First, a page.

Case of the Month #45 Major Obstetric Haemorrhage - Part 1

Published 02/11/2023


Category: Obstetrics 

A 39-year-old grand multipara (Gravida 7 Para 5) presented to the Labour Ward actively labouring at term. Apart from a long history of smoking, she was otherwise fit and well with a BMI of 28.  

Her obstetric history included one forceps assisted delivery, followed by a miscarriage and then four vaginal deliveries.  

She laboured quickly and delivered a healthy baby girl within an hour and a half of arrival. A 16G cannula had been sited and blood taken for Full Blood Count (FBC) and Group and Screen (G&S).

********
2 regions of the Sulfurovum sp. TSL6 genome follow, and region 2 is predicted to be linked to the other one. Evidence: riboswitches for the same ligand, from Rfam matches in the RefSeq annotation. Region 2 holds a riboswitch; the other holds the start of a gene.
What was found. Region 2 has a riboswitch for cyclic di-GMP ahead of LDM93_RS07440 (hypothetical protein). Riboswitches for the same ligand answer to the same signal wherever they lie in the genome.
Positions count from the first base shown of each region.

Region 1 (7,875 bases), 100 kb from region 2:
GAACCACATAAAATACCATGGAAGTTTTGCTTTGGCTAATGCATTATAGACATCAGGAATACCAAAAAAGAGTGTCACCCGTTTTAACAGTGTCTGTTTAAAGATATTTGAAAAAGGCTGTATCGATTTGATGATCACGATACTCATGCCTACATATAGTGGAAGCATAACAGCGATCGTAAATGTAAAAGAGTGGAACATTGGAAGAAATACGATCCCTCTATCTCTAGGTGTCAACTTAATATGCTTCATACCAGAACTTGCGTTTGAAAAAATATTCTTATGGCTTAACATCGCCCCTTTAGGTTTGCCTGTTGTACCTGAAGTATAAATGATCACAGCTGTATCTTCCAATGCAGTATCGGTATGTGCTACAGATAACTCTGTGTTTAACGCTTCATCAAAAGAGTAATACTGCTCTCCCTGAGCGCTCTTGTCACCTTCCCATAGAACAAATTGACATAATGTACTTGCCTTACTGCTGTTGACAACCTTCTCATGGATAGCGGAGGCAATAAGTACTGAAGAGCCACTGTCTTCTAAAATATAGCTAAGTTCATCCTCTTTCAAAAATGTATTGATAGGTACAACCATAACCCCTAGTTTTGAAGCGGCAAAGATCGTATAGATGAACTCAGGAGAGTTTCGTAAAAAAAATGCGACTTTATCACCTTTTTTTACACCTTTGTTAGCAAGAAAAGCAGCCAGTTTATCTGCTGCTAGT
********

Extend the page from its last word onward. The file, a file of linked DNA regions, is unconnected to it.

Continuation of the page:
The woman received 10 international units (IU) of oxytocin IM for an active third stage of labour. The placenta was delivered with difficulty with controlled cord traction, inspected carefully and noted to be intact. Post-delivery estimated blood loss (EBL) was 500 ml. 

Despite a prophylactic oxytocin infusion, the patient continued to have moderate vaginal bleeding. Mechanical and pharmacological management initiated by the senior obstetric and anaesthetic team failed to control bleeding. The decision was taken to undertake examination of the genital tract and uterus under general anaesthesia in theatre. 

On arrival in theatre the patient’s observations were as follows: 

  • Oxygen saturations 100% with Fi02 1.0 during pre-oxygenation. Respiratory rate 22 breaths per minute. 

  • Blood pressure 95/52, heart rate 135 beats per minute. 

  • Glasgow Coma Scale (GCS) E3 V5 M6 (14). 

Following induction of general anaesthesia, the EBL was approaching 1500 ml and therefore the Major Obstetric Haemorrhage protocol was activated.